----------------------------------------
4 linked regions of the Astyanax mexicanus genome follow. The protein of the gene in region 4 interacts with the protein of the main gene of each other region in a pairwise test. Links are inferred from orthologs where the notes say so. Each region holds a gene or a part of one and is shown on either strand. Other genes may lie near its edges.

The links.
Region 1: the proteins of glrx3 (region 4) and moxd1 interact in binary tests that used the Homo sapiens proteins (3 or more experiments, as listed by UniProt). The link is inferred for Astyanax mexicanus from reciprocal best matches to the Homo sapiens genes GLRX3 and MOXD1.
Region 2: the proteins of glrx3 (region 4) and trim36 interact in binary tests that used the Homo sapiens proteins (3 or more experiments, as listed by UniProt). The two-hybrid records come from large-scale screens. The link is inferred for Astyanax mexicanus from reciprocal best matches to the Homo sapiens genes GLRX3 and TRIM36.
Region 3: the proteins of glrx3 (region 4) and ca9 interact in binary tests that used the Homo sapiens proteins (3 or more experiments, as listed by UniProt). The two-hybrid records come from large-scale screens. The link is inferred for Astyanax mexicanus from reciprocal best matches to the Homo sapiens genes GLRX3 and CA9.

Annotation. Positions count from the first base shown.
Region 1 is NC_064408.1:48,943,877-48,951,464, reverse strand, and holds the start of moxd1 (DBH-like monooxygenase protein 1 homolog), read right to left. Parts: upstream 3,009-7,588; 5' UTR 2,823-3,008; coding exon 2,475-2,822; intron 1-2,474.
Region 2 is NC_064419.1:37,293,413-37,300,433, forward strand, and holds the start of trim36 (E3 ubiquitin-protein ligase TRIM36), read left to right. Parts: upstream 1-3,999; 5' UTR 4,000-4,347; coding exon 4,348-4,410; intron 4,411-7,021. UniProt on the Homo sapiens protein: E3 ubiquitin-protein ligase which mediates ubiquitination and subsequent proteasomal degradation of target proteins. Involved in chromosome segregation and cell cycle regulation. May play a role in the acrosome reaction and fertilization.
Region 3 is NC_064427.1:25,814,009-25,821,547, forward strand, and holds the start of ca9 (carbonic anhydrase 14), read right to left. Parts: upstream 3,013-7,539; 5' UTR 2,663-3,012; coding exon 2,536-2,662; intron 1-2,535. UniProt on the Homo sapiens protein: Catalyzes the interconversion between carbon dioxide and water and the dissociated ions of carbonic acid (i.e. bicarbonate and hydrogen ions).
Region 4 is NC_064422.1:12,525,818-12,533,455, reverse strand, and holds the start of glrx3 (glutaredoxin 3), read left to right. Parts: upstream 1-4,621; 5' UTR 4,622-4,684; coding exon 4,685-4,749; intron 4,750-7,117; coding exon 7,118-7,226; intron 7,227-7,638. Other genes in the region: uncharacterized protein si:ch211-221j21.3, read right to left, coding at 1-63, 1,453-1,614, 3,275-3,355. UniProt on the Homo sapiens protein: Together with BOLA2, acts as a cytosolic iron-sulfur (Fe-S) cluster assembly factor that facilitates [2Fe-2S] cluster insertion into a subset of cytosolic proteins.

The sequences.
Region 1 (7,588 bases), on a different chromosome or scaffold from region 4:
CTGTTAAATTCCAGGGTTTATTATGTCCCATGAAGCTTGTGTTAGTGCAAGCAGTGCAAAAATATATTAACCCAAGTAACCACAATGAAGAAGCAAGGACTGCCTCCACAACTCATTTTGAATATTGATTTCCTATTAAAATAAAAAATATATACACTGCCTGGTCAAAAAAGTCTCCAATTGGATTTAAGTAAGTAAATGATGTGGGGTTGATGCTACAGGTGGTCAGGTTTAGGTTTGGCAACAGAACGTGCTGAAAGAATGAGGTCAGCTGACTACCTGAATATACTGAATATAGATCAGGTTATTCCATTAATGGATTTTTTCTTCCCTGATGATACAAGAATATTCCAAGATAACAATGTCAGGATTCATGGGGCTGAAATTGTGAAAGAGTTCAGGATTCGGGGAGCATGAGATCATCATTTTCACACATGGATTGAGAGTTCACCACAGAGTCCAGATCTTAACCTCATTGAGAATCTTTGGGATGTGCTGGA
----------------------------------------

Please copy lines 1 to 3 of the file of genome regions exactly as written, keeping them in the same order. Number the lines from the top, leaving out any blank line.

4 linked regions of the Astyanax mexicanus genome follow. The protein of the gene in region 4 interacts with the protein of the main gene of each other region in a pairwise test. Links are inferred from orthologs where the notes say so. Each region holds a gene or a part of one and is shown on either strand. Other genes may lie near its edges.

The links.
Region 1: the proteins of glrx3 (region 4) and moxd1 interact in binary tests that used the Homo sapiens proteins (3 or more experiments, as listed by UniProt). The link is inferred for Astyanax mexicanus from reciprocal best matches to the Homo sapiens genes GLRX3 and MOXD1.